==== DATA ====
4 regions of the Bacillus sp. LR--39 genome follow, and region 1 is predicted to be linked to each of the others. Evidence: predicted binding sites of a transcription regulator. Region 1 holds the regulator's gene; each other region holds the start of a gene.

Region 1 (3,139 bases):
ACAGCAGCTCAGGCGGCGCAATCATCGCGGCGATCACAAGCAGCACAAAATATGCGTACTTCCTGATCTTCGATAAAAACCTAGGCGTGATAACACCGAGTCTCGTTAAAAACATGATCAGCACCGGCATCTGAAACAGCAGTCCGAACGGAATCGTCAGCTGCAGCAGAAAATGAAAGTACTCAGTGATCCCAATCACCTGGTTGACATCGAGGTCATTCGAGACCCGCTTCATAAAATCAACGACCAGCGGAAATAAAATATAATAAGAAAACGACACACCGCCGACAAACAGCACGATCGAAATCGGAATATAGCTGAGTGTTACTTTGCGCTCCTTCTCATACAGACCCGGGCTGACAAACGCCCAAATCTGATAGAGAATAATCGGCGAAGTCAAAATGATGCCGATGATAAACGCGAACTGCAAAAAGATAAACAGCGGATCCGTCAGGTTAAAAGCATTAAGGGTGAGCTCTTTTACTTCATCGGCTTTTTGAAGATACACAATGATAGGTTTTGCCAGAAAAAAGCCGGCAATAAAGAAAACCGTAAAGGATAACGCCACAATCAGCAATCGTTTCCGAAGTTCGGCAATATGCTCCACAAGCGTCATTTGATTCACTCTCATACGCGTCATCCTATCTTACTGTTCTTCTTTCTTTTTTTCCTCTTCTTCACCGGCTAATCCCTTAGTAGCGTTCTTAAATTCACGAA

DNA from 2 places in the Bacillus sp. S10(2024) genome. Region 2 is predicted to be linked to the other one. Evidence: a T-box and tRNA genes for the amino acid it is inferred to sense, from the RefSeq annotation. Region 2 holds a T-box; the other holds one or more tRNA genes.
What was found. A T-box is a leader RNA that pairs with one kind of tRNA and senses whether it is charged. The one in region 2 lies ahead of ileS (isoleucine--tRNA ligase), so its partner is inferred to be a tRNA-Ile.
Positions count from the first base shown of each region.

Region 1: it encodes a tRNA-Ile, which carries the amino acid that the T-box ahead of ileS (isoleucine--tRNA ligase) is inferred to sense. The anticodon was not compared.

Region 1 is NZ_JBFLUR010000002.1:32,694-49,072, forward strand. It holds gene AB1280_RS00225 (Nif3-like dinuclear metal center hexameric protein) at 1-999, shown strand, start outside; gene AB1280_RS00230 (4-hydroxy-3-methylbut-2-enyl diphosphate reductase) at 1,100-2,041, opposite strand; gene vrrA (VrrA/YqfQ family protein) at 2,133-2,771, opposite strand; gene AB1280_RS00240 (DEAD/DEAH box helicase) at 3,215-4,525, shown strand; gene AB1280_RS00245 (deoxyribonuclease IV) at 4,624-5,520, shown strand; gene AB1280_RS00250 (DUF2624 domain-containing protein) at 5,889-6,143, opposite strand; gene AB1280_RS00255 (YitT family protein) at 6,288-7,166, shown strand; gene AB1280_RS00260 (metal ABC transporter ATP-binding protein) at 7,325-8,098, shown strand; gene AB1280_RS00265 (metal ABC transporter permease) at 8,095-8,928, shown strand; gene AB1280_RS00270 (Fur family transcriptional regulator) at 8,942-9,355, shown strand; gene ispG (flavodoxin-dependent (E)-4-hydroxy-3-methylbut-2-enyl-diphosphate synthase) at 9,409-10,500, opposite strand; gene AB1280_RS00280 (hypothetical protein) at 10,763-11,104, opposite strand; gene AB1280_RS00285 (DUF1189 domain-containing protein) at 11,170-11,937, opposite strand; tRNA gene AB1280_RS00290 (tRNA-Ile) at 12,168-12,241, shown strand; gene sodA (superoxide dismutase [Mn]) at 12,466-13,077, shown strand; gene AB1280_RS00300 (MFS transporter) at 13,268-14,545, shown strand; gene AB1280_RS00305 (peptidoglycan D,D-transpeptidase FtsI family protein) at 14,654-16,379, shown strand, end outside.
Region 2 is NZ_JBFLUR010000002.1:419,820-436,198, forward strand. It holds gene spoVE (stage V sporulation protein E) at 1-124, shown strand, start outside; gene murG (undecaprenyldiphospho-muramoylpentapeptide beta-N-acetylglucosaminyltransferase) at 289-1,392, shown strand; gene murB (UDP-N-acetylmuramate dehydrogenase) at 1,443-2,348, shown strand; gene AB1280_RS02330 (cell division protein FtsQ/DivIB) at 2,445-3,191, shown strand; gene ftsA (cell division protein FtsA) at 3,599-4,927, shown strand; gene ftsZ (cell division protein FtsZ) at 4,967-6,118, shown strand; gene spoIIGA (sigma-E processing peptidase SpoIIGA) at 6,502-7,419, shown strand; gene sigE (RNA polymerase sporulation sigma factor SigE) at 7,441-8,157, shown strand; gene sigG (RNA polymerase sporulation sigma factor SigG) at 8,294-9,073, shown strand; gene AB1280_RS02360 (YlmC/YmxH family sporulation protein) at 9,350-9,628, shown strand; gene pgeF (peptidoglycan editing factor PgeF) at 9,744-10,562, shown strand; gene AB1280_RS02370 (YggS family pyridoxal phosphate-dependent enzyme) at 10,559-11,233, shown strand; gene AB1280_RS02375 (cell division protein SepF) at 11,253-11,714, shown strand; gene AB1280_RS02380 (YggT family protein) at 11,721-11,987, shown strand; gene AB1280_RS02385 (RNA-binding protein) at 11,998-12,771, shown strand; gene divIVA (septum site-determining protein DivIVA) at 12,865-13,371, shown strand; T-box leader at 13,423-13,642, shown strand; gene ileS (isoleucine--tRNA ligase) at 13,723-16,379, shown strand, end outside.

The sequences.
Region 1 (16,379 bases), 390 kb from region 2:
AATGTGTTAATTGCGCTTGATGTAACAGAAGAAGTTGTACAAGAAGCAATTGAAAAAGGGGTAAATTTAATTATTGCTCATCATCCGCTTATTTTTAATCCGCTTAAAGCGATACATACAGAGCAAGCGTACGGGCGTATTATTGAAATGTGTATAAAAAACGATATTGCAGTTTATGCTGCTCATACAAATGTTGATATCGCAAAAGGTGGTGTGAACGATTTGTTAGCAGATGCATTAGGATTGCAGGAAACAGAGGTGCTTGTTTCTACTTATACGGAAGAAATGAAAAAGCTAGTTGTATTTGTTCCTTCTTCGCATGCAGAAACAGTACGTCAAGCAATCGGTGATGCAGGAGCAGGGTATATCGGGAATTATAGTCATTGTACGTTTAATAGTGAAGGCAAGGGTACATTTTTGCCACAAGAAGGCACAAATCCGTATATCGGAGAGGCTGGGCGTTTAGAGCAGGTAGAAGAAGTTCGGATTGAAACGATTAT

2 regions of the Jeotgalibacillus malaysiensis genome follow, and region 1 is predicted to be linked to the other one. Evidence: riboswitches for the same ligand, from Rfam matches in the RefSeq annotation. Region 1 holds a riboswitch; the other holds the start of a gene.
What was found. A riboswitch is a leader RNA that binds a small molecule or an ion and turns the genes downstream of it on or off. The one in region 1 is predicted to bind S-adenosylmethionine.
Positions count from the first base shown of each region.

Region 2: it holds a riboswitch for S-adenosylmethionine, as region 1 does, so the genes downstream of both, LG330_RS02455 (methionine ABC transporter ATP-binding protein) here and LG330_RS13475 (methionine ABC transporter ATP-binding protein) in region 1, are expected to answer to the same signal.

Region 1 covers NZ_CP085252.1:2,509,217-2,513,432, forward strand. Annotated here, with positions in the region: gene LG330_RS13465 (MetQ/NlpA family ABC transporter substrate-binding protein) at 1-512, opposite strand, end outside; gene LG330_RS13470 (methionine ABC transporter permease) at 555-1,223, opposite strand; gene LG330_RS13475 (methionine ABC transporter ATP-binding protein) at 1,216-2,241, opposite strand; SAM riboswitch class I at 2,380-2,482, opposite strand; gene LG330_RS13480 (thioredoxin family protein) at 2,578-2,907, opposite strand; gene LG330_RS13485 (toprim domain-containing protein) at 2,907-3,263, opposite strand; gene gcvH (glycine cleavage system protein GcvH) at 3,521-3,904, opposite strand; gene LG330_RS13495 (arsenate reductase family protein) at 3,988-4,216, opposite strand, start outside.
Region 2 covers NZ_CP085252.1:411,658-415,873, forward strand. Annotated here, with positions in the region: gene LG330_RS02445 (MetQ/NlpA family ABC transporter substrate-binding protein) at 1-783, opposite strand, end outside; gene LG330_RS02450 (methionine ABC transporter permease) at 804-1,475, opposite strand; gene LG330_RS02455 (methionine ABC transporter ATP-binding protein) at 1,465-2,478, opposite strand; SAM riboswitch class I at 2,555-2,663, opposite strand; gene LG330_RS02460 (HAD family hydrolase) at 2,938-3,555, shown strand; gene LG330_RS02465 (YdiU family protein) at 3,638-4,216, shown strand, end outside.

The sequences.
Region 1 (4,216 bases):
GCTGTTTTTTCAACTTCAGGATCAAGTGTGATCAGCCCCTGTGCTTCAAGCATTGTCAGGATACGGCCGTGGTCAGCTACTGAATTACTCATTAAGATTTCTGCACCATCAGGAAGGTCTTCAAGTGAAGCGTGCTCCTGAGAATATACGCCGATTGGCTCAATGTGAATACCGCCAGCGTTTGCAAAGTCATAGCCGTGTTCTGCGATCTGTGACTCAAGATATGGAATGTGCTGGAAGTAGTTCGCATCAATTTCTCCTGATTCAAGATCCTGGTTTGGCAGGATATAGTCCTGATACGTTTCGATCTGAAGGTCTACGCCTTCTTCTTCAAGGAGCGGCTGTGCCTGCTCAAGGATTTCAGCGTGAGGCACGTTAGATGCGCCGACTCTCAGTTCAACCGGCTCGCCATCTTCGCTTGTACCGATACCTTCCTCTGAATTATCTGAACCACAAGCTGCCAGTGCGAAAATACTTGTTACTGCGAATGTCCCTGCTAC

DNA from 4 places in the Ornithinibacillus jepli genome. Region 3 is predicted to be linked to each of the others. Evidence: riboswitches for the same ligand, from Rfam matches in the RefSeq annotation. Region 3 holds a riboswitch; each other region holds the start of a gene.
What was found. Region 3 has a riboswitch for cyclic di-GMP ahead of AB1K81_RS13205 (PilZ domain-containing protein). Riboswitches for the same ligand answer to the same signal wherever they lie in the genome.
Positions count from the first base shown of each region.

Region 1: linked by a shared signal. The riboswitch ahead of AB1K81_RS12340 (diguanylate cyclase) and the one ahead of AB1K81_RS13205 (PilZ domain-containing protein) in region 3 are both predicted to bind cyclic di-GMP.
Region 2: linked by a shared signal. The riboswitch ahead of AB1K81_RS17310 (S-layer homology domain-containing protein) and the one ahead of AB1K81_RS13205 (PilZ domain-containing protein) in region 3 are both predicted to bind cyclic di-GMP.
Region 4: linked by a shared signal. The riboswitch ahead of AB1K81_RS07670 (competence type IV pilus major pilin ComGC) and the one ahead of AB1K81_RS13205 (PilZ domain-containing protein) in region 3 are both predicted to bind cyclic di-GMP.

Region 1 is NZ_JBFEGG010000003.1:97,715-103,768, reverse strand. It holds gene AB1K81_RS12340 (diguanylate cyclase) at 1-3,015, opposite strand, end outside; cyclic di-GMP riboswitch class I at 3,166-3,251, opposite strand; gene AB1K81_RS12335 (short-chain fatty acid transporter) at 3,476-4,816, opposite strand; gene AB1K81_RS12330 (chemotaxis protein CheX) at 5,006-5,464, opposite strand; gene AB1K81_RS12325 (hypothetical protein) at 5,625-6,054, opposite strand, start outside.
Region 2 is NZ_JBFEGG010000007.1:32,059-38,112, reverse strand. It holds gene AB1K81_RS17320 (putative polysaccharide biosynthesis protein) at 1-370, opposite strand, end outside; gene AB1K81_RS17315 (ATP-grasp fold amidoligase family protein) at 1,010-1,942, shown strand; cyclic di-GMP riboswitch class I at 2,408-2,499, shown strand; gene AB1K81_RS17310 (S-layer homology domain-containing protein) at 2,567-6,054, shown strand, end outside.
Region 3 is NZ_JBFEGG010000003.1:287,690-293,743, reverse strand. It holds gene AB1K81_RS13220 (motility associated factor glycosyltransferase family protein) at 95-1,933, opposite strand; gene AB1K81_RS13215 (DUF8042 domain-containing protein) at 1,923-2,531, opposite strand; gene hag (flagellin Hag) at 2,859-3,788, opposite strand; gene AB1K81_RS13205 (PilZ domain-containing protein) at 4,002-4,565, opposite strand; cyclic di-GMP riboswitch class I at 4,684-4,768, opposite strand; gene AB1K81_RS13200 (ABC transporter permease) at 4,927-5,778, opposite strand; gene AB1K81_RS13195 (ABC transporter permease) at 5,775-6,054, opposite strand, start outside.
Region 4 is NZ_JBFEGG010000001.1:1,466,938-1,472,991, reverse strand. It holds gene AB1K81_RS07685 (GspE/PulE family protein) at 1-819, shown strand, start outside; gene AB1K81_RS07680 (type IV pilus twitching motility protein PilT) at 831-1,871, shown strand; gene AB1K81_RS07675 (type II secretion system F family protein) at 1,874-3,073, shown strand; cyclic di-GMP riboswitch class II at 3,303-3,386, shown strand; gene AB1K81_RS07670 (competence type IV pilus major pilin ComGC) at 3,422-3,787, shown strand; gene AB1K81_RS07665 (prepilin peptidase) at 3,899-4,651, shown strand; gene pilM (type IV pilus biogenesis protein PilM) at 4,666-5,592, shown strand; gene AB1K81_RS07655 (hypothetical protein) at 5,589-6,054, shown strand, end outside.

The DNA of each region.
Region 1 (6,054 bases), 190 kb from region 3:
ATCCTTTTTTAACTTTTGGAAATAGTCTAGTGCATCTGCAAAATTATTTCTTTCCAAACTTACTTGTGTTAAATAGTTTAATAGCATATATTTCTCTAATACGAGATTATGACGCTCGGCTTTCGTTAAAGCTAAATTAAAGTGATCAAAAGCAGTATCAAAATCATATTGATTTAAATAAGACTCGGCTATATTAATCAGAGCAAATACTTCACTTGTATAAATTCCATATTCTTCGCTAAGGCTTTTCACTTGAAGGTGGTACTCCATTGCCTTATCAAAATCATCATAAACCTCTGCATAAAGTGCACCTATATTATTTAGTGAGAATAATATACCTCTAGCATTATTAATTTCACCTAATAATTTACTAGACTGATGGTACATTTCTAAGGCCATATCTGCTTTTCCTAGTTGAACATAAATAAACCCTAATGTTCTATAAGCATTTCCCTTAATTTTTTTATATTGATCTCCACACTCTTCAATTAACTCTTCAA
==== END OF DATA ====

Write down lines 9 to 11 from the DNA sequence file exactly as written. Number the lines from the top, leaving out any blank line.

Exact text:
Region 2 is NZ_JBFLUR010000002.1:419,820-436,198, forward strand. It holds gene spoVE (stage V sporulation protein E) at 1-124, shown strand, start outside; gene murG (undecaprenyldiphospho-muramoylpentapeptide beta-N-acetylglucosaminyltransferase) at 289-1,392, shown strand; gene murB (UDP-N-acetylmuramate dehydrogenase) at 1,443-2,348, shown strand; gene AB1280_RS02330 (cell division protein FtsQ/DivIB) at 2,445-3,191, shown strand; gene ftsA (cell division protein FtsA) at 3,599-4,927, shown strand; gene ftsZ (cell division protein FtsZ) at 4,967-6,118, shown strand; gene spoIIGA (sigma-E processing peptidase SpoIIGA) at 6,502-7,419, shown strand; gene sigE (RNA polymerase sporulation sigma factor SigE) at 7,441-8,157, shown strand; gene sigG (RNA polymerase sporulation sigma factor SigG) at 8,294-9,073, shown strand; gene AB1280_RS02360 (YlmC/YmxH family sporulation protein) at 9,350-9,628, shown strand; gene pgeF (peptidoglycan editing factor PgeF) at 9,744-10,562, shown strand; gene AB1280_RS02370 (YggS family pyridoxal phosphate-dependent enzyme) at 10,559-11,233, shown strand; gene AB1280_RS02375 (cell division protein SepF) at 11,253-11,714, shown strand; gene AB1280_RS02380 (YggT family protein) at 11,721-11,987, shown strand; gene AB1280_RS02385 (RNA-binding protein) at 11,998-12,771, shown strand; gene divIVA (septum site-determining protein DivIVA) at 12,865-13,371, shown strand; T-box leader at 13,423-13,642, shown strand; gene ileS (isoleucine--tRNA ligase) at 13,723-16,379, shown strand, end outside.

The sequences.
Region 1 (16,379 bases), 390 kb from region 2: